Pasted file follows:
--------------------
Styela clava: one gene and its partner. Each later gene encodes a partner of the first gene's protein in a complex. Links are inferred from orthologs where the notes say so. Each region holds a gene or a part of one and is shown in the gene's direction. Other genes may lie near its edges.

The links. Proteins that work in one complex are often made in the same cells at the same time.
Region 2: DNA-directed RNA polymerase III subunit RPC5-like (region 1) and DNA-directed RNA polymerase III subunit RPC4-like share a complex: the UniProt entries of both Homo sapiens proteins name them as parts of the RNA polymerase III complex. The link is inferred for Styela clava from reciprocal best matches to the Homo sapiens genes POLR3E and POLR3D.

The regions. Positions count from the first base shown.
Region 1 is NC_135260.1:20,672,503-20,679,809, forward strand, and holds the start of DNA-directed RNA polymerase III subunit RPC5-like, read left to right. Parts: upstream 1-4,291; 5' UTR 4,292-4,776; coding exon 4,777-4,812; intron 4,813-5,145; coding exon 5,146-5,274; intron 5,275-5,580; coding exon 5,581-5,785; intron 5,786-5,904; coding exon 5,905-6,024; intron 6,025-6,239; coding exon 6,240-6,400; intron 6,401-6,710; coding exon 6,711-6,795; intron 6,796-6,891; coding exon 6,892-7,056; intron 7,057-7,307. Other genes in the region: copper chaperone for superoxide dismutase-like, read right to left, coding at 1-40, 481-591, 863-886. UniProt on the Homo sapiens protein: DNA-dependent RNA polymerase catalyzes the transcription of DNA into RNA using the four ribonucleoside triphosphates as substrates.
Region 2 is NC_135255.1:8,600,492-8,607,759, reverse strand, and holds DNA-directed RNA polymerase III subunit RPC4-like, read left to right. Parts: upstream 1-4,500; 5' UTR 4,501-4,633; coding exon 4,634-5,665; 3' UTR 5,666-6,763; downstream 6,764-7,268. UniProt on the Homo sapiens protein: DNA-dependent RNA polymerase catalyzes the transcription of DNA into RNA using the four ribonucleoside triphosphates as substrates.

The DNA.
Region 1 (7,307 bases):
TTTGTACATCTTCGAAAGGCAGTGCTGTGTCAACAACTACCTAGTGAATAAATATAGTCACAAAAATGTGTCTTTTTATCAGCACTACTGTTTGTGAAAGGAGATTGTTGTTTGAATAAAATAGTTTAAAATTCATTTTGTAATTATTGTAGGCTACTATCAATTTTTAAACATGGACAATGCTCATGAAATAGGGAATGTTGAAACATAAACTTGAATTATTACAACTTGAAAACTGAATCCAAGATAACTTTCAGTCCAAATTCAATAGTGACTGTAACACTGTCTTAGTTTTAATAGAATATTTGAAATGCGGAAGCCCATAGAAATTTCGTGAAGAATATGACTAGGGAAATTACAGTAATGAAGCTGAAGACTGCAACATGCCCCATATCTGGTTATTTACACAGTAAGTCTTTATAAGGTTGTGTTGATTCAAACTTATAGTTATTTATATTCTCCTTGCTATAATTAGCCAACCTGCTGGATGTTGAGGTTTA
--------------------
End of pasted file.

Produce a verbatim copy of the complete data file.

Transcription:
Styela clava: one gene and its partner. Each later gene encodes a partner of the first gene's protein in a complex. Links are inferred from orthologs where the notes say so. Each region holds a gene or a part of one and is shown in the gene's direction. Other genes may lie near its edges.

The links. Proteins that work in one complex are often made in the same cells at the same time.
Region 2: DNA-directed RNA polymerase III subunit RPC5-like (region 1) and DNA-directed RNA polymerase III subunit RPC4-like share a complex: the UniProt entries of both Homo sapiens proteins name them as parts of the RNA polymerase III complex. The link is inferred for Styela clava from reciprocal best matches to the Homo sapiens genes POLR3E and POLR3D.

The regions. Positions count from the first base shown.
Region 1 is NC_135260.1:20,672,503-20,679,809, forward strand, and holds the start of DNA-directed RNA polymerase III subunit RPC5-like, read left to right. Parts: upstream 1-4,291; 5' UTR 4,292-4,776; coding exon 4,777-4,812; intron 4,813-5,145; coding exon 5,146-5,274; intron 5,275-5,580; coding exon 5,581-5,785; intron 5,786-5,904; coding exon 5,905-6,024; intron 6,025-6,239; coding exon 6,240-6,400; intron 6,401-6,710; coding exon 6,711-6,795; intron 6,796-6,891; coding exon 6,892-7,056; intron 7,057-7,307. Other genes in the region: copper chaperone for superoxide dismutase-like, read right to left, coding at 1-40, 481-591, 863-886. UniProt on the Homo sapiens protein: DNA-dependent RNA polymerase catalyzes the transcription of DNA into RNA using the four ribonucleoside triphosphates as substrates.
Region 2 is NC_135255.1:8,600,492-8,607,759, reverse strand, and holds DNA-directed RNA polymerase III subunit RPC4-like, read left to right. Parts: upstream 1-4,500; 5' UTR 4,501-4,633; coding exon 4,634-5,665; 3' UTR 5,666-6,763; downstream 6,764-7,268. UniProt on the Homo sapiens protein: DNA-dependent RNA polymerase catalyzes the transcription of DNA into RNA using the four ribonucleoside triphosphates as substrates.

The DNA.
Region 1 (7,307 bases):
TTTGTACATCTTCGAAAGGCAGTGCTGTGTCAACAACTACCTAGTGAATAAATATAGTCACAAAAATGTGTCTTTTTATCAGCACTACTGTTTGTGAAAGGAGATTGTTGTTTGAATAAAATAGTTTAAAATTCATTTTGTAATTATTGTAGGCTACTATCAATTTTTAAACATGGACAATGCTCATGAAATAGGGAATGTTGAAACATAAACTTGAATTATTACAACTTGAAAACTGAATCCAAGATAACTTTCAGTCCAAATTCAATAGTGACTGTAACACTGTCTTAGTTTTAATAGAATATTTGAAATGCGGAAGCCCATAGAAATTTCGTGAAGAATATGACTAGGGAAATTACAGTAATGAAGCTGAAGACTGCAACATGCCCCATATCTGGTTATTTACACAGTAAGTCTTTATAAGGTTGTGTTGATTCAAACTTATAGTTATTTATATTCTCCTTGCTATAATTAGCCAACCTGCTGGATGTTGAGGTTTA